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Portrait of a Genocide: Photographs by Myriam Abdelaziz

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“In the Catholic church of Gitongo, they smashed my head with iron sticks and then they tried to split my skull with machetes.” Speciose Mukagihini

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“I still receive intimidation letters and death threats. I know it is my neighbors who send them.” Samuel Nduwayo

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“I kept my wounded arm two weeks, and then it detached itself from my body and I threw it away. I was 11.” Jeanette Niweyangeneye

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“I disowned my family to get a chance to survive and they all died. I was 12." Innocente Nyirahabimana

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“After I lost my leg and my entire family, I lived 4 years all by myself in an abandoned house I had found. I was 13.” Jean Pierre Sibomana

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"I have been encircled by armed men. I was so afraid that I fainted. When I woke up, my hand was lying next to my body.” Fred Murisa

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“Nobody could go to any hospital. It was too dangerous. My wounds stunk and seeped. Worms filtered into the holes and I was spiting them out from my nose and throat.” Noelle Musabyirema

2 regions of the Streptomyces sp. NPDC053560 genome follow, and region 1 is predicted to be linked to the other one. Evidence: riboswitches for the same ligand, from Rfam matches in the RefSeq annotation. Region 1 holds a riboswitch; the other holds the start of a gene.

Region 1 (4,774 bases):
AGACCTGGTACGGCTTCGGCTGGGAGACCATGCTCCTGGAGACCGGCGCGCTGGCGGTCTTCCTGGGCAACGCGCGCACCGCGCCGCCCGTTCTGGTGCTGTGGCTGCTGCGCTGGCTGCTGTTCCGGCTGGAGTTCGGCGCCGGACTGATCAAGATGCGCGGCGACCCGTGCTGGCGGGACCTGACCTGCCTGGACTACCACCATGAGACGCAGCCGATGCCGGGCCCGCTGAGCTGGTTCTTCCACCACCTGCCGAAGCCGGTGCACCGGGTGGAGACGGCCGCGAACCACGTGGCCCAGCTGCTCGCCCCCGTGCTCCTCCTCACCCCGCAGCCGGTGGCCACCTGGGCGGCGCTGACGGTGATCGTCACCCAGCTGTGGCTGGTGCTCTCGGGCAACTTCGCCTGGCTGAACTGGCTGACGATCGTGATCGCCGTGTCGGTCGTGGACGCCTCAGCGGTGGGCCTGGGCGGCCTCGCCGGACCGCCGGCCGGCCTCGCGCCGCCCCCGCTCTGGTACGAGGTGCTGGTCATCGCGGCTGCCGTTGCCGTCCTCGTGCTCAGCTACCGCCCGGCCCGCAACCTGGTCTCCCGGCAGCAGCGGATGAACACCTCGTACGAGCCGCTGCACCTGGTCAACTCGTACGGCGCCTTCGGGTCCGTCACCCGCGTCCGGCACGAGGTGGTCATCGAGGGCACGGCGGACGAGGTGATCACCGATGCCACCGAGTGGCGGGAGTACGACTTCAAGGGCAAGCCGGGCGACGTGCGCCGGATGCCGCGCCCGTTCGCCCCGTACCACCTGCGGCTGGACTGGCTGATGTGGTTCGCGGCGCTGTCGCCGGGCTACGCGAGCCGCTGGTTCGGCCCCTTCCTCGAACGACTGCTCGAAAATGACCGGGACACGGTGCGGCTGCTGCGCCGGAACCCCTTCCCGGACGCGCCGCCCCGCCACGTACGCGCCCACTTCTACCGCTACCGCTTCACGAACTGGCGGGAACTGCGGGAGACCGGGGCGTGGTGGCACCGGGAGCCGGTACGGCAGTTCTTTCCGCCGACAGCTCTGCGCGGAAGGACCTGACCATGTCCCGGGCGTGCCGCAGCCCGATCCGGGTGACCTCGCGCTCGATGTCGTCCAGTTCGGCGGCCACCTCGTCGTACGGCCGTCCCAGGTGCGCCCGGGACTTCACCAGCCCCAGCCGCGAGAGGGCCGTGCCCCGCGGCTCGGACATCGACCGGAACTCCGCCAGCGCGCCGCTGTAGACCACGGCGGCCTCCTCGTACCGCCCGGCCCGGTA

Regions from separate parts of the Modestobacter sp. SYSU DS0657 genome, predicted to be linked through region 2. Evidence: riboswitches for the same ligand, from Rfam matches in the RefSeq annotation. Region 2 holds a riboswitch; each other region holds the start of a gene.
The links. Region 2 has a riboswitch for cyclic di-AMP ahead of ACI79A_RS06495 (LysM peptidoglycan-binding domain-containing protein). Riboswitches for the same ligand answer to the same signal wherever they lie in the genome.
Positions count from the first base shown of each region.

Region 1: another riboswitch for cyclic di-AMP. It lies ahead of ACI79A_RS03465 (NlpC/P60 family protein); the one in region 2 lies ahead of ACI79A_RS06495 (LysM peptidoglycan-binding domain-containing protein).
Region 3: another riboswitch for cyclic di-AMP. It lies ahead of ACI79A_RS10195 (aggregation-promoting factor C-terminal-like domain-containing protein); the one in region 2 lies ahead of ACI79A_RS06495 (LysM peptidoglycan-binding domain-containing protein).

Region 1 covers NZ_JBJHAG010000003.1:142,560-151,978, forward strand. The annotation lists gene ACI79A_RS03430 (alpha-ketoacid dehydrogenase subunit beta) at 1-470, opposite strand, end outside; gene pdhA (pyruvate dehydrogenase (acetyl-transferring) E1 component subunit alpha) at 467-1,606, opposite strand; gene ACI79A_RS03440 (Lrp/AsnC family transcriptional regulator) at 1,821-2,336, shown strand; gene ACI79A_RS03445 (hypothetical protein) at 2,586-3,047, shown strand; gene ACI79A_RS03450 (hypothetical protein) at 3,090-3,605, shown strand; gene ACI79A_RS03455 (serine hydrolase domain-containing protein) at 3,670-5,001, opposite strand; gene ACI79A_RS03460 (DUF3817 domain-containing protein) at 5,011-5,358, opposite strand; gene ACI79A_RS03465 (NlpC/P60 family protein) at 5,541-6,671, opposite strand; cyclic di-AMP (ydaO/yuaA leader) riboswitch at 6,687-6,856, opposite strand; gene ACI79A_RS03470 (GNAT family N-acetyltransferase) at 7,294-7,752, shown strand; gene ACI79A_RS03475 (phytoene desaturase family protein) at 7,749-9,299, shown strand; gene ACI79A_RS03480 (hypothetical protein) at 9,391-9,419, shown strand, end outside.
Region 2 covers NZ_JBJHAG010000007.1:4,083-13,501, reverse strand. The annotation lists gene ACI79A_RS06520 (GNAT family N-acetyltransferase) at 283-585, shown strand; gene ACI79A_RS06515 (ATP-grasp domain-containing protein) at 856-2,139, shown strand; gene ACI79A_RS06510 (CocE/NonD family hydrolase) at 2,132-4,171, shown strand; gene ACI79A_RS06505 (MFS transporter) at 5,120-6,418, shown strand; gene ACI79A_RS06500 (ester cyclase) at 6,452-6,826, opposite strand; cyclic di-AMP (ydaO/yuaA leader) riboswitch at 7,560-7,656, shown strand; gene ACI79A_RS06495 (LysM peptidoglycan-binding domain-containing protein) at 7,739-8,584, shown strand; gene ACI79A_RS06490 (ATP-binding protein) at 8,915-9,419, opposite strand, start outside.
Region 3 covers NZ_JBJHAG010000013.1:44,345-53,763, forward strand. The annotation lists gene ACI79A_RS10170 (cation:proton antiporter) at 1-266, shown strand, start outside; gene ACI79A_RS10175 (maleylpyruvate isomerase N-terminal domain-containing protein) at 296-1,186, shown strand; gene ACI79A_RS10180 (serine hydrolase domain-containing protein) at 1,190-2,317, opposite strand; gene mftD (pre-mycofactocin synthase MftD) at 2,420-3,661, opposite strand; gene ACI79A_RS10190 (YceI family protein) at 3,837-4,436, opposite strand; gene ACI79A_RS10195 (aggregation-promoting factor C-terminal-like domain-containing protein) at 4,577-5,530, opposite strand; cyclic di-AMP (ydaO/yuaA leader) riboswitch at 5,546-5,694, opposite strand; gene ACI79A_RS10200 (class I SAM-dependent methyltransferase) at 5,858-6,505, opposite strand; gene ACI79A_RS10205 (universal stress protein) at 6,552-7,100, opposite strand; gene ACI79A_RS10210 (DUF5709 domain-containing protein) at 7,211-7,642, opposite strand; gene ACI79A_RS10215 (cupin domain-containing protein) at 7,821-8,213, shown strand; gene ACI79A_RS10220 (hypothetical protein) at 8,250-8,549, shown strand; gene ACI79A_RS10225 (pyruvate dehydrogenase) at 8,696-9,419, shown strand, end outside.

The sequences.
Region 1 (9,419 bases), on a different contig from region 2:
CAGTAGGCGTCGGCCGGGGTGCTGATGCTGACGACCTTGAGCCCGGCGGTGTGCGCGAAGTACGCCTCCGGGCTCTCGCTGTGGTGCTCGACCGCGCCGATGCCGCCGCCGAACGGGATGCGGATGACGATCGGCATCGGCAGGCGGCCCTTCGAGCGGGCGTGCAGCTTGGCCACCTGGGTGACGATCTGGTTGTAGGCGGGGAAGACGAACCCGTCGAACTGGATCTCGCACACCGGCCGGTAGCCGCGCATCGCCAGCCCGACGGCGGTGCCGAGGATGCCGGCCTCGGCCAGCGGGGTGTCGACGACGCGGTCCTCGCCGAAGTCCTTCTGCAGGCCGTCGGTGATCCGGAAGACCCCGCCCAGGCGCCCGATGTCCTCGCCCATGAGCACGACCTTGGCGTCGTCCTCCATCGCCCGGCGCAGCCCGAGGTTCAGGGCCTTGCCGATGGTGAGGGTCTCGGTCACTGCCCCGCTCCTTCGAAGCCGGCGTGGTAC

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"I escaped Rwanda and walked to Congo where I took refuge in a camp. During the few months I was there, I had to hide my wounds at all times as they would reveal my ethnicity. Hutus were everywhere and could finish me off anytime.” Ange-Sandrine Mukayitesi

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"One of the genocide perpetuator had pity on me and was able to convince the others to leave me alive. It was a miracle. I was 8.” Godiose Mukakahisa

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"I miss my father so much. We loved each other so much.” Prisca Uwamahoro

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“I have had over ten operations and have still not recovered. I hope I will one day be able to afford the finish my treatment.” Grace Rutamu

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“I have nothing to say. I have too much pain, and there would be too much to say anyway.” Theoneste Muvunyambo

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“I can’t move my arms anymore. I have no husband or any family anymore. How was I supposed to take care of my children?” Beatrice Bazayirwe

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“I will never be able to forget my parents look while they were dying. I was 9.” Diane Niyongira

 




Myriam Abdelaziz

Myriam Abdelaziz

Myriam Abdelaziz is a French photographer of Egyptian origin. She holds a BA in Political Science, a Master in Journalism and an MBA. After 7 years of working in marketing, she left the corporate world to fully dedicate herself to photography. She graduated from the International Center of Photography, and is now based in New York and Cairo.

Her work has taken her around the globe searching for stories that overcome physical and cultural barriers and often reveal what we have in common: glimpses of solitude, hope, insecurity, dignity. Her series of photographs of wounded survivors of the Rwanda genocide was produced in early 2007, as a tribute to the survivors who lost everything except their memories.

 

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